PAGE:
There seems to be some mixed messaging coming out of Trenton as it relates to Atlantic City casinos and New Jersey online gambling.
On one hand, the State Legislature has taken extraordinary steps to ensure the viability of AC’s nine casinos. The 2016 casino payment in lieu of taxes, or PILOT, program was presented to the public as a necessary measure toward accomplishing that goal. The 10-year PILOT was amended in 2021 in such a favorable manner that two separate legal challenges to the state’s changes have made headway in the judicial system.
A major component of the court-rejected PILOT amendments was the elimination of online gambling revenue from the casinos’ tax payment formula. That move alone would have saved Atlantic City casinos millions of dollars annually because internet gambling has been outpacing land-based growth for years and is taxed at a higher rate than in-person revenue.
Yet on the other hand, lawmakers inexplicably reduced a noncontroversial extension of NJ online casinos, which, to be clear, is the fastest-growing and highest tax-producing segment of the state’s legal gambling industry. Instead of another decade of legal internet gambling, elected officials opted for a five-year continuance that sunsets in 2028.
If stabilizing the state’s gaming industry is the goal, then why intentionally create instability? Why put online casinos back on the legislative agenda in a handful of years when it is the most consistent segment of the state’s gaming industry?
None of it makes sense, really.
NJ casino PILOT faces scrutiny in Atlantic City
The PILOT was (and remains) deeply unpopular in Atlantic City and Atlantic County. Although it put an end to the casinos’ costly municipal property tax appeals, the PILOT was largely viewed as a political gift to the gambling industry.
Given the uncertainty surrounding AC casino property tax before the PILOT, putting a dollar amount on the collective benefit to the gambling industry is difficult. However, without the 2016 PILOT, industry executives and local officials have publicly stated that neither Hard Rock Hotel & Casino Atlantic City nor Ocean Casino Resort would have opened in 2018.
The 2021 PILOT amendments, spurred by COVID-19’s economic impact on the industry, tilted the scales too far in the casinos’ favor, according to a state Superior Court judge.
One lawsuit, brought by Atlantic County, has already been settled. A payment arrangement borne from the original PILOT remains in place, guaranteeing the county a set percentage of tax revenue for the life of the program.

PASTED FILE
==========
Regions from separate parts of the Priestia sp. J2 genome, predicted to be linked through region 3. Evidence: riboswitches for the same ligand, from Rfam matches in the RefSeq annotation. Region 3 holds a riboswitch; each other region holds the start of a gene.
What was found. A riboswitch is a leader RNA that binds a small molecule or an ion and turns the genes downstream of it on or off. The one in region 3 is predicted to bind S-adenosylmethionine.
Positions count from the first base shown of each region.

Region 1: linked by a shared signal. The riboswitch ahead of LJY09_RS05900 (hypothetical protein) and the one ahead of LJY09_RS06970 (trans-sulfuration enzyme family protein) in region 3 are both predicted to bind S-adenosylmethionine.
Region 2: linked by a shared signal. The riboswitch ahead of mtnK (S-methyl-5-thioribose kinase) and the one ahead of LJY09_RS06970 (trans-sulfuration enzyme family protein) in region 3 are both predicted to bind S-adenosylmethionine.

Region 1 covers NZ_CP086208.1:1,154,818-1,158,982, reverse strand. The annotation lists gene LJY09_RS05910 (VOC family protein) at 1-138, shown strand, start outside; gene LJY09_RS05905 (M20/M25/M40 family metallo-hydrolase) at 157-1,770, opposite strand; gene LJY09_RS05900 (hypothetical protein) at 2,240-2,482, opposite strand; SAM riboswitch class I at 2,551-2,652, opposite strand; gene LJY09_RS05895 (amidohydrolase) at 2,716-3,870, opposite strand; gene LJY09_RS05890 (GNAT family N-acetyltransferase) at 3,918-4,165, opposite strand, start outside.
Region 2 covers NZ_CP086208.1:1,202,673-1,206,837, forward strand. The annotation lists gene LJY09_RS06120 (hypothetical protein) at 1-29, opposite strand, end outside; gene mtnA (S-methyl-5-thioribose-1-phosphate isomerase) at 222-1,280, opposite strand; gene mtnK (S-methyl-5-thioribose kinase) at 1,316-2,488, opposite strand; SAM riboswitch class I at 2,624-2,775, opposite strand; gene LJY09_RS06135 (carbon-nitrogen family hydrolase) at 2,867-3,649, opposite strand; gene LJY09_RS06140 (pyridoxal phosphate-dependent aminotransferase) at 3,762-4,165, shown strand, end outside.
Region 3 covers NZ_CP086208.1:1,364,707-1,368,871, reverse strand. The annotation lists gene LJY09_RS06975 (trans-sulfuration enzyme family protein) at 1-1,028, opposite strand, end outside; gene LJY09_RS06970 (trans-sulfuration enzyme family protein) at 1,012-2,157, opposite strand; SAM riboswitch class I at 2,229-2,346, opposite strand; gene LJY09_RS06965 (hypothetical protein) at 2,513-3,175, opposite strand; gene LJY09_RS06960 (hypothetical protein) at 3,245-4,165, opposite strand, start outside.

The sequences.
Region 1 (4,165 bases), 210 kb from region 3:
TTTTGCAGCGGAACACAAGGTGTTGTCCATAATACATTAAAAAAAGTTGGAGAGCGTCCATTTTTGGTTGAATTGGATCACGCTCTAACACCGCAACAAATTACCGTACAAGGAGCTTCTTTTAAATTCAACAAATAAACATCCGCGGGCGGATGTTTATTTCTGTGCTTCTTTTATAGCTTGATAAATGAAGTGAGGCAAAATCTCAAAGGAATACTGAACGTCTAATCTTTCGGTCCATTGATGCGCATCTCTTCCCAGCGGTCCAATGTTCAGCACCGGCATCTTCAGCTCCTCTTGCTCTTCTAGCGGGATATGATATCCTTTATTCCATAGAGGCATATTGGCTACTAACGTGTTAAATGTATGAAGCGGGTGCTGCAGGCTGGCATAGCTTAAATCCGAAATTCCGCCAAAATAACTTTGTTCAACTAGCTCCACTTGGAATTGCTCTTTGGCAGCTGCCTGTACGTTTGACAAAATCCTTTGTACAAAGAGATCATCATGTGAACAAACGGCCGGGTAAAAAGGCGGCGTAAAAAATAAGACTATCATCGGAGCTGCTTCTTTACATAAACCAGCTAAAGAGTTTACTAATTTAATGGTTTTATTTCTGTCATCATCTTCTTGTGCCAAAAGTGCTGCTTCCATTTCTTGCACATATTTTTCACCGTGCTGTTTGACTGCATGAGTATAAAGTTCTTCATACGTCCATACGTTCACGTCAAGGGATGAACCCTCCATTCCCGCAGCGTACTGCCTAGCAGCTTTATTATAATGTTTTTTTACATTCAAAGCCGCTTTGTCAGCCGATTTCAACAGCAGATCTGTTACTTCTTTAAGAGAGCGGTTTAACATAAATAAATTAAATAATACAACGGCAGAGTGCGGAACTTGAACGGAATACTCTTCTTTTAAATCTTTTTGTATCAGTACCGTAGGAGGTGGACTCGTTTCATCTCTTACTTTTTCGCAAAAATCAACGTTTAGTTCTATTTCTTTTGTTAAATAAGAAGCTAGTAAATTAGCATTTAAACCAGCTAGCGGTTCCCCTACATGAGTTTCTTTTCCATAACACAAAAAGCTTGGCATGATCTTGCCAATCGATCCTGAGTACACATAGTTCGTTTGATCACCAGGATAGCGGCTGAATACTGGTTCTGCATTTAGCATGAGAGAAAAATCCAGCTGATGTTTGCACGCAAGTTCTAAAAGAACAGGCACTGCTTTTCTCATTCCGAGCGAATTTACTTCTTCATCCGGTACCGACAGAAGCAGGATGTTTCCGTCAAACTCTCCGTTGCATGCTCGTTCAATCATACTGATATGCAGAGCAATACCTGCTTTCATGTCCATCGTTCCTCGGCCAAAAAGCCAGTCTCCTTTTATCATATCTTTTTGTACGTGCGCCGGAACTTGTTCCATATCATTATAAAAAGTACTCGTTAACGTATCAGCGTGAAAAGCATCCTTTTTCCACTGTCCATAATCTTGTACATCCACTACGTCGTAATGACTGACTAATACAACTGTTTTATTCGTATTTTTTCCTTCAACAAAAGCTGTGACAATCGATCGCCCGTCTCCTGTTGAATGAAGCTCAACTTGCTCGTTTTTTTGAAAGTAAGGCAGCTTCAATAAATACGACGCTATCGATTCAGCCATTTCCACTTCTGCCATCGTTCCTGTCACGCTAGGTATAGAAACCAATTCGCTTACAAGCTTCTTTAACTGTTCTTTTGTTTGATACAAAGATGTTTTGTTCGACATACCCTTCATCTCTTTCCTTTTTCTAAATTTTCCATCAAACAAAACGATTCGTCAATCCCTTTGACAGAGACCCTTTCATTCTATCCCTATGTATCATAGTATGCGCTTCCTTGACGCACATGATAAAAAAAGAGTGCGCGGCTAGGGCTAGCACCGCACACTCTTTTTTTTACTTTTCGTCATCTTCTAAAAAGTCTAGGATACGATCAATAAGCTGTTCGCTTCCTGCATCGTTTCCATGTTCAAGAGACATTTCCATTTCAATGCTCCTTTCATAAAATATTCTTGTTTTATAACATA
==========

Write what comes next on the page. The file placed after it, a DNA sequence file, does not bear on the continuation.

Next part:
The other suit was filed by a South Jersey non-profit called Liberty & Prosperity 1776. The organization, founded by attorney and frequent political candidate Seth Grossman, challenged the constitutionality of the PILOT. Grossman’s group earned a key victory in Superior Court last year.
The state is reportedly working on an appeal.
Atlantic City casinos haven’t rebounded from COVID
Despite the state’s efforts, the Atlantic City casino industry is not performing as well as it can. While other domestic gambling jurisdictions, such as Las Vegas, Pennsylvania, New York and Connecticut, all experienced a strong post-COVID rebound, Atlantic City is stagnant.
Only Hard Rock and Ocean have been steady performers in a post-COVID world. The other seven casinos are treading water, with some properties struggling to match 2019 (pre-COVID) numbers.
Legal online sports betting in NJ went live in 2018. More than 90% of the state’s sports betting is being done on smartphones and computers. Land-based sports betting at AC casinos and NJ racetracks only generates a small fraction of revenue and taxes.
New Jersey online casinos are state’s most productive gaming vertical
The only reliable and consistent segment of the state’s gambling industry over the last several years has been NJ online casinos.
Since being legalized in 2013, online gambling has generated more than $928 million in taxes. From January 2019 through May 2023, internet gaming (excluding sports) has produced nearly $64.3 million more in tax revenue for the state than all nine Atlantic City casinos.
Online gaming taxes have exceeded in-person revenue taxes generated at AC casinos each year since 2020. Taxes from iGaming ($117 million) are outpacing AC gambling taxes ($70.5 million) so far in 2023, as well.
Since approving the five-year online casino bill on June 30, not one elected official in NJ has made any attempt to explain the reasoning behind changing the terms of the extension.
Reduced NJ casino extension is questionable
All of this taken together makes the state’s actions that much more of a head-scratcher. Why are NJ politicians working so hard to ensure the stability of AC casinos, while simultaneously taking actions that go against that goal?
It’s the billion-dollar question in NJ right now, and no one seems to have any answers.